Hearing this story, it is easier to appreciate why Baha’u’llah, in His life, eschewed positions of rank and importance. Even as a child, He possessed innate wisdom and spiritual insight into the realities of human existence!

Here is the story in its full form, as narrated by Baha’u’llah.

When I was still a child and had not yet attained the age of maturity, My father made arrangements in Tihrán for the marriage of one of My older brothers, and as is customary in that city, the festivities lasted for seven days and seven nights. On the last day it was announced that the play “Sháh Sultán Salím” would be presented. A large number of princes, dignitaries, and notables of the capital gathered for the occasion. I was sitting in one of the upper rooms of the building and observing the scene. Presently a tent was pitched in the courtyard, and before long some small human-like figures, each appearing to be no more than about a hand’s span in height, were seen to emerge from it and raise the call: “His Majesty is coming! Arrange the seats at once!” Other figures then came forth, some of whom were seen to be engaged in sweeping, others in sprinkling water, and thereafter another, who was announced as the chief town crier, raised his call and bade the people assemble for an audience with the king. Next, several groups of figures made their appearance and took their places, the first attired in hats and sashes after the Persian fashion, the second wielding battle axes, and the third comprising a number of footmen and executioners carrying bastinados. Finally there appeared, arrayed in regal majesty and crowned with a royal diadem, a kingly figure, bearing himself with the utmost haughtiness and grandeur, at turns advancing and pausing in his progress, who proceeded with great solemnity, poise and dignity to seat himself upon his throne.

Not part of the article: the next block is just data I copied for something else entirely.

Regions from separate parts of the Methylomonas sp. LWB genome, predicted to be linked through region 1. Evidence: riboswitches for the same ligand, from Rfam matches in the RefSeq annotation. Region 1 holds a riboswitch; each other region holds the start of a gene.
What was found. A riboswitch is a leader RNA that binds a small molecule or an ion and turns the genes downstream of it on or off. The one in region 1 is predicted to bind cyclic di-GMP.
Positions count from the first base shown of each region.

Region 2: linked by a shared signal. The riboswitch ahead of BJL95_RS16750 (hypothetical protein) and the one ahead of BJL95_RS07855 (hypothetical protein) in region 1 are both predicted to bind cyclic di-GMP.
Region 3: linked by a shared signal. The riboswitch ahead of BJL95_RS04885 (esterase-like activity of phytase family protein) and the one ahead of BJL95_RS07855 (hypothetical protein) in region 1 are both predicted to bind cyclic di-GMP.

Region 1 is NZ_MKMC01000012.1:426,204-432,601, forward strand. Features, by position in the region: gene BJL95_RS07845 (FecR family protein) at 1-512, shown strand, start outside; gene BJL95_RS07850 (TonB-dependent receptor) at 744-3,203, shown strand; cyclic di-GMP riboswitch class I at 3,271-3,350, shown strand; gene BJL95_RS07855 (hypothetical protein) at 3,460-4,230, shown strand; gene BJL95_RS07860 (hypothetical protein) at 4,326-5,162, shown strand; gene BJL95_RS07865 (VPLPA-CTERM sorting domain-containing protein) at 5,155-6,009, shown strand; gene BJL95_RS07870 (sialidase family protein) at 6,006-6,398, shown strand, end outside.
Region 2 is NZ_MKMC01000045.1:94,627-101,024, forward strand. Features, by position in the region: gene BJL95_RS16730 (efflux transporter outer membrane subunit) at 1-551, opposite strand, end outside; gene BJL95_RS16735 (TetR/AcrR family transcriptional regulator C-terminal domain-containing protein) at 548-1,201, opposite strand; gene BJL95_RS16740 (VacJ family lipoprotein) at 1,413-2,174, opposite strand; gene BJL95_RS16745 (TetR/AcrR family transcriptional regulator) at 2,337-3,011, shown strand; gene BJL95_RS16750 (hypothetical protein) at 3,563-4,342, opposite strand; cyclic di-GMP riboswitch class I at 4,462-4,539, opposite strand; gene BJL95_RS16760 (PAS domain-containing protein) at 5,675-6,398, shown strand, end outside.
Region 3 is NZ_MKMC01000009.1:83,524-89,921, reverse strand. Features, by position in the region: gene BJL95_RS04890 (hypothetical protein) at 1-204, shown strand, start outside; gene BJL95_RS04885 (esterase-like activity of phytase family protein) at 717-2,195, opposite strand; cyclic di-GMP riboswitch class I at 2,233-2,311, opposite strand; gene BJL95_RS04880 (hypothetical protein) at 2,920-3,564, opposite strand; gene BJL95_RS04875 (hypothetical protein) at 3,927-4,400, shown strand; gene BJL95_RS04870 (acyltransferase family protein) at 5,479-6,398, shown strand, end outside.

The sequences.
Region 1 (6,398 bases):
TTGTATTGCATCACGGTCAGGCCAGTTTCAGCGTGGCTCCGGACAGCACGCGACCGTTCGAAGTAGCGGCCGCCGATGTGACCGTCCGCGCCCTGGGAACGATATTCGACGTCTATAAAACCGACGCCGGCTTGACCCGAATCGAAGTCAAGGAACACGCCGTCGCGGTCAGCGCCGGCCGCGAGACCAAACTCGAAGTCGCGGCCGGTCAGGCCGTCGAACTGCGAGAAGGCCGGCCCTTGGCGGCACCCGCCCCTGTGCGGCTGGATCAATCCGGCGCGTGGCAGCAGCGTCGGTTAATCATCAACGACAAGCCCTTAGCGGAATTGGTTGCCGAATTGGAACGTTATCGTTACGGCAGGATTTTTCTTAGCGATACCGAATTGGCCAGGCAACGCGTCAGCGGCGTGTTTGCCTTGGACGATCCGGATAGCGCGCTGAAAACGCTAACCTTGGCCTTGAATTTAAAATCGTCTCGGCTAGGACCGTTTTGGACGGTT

At that moment a volley of shots was fired, a fanfare of trumpets was sounded, and king and tent were enveloped in a pall of smoke. When it had cleared, the king, ensconced upon his throne, was seen surrounded by a suite of ministers, princes, and dignitaries of state who, having taken their places, were standing at attention in his presence. A captured thief was then brought before the king, who gave the order that the offender should be beheaded. Without a moment’s delay the chief executioner cut off the thief’s head, whence a blood-like liquid came forth. After this the king held audience with his court, during which intelligence was received that a rebellion had broken out on a certain frontier. Thereupon the king reviewed his troops and despatched several regiments supported by artillery to quell the uprising. A few moments later cannons were heard booming from behind the tent, and it was announced that a battle had been engaged.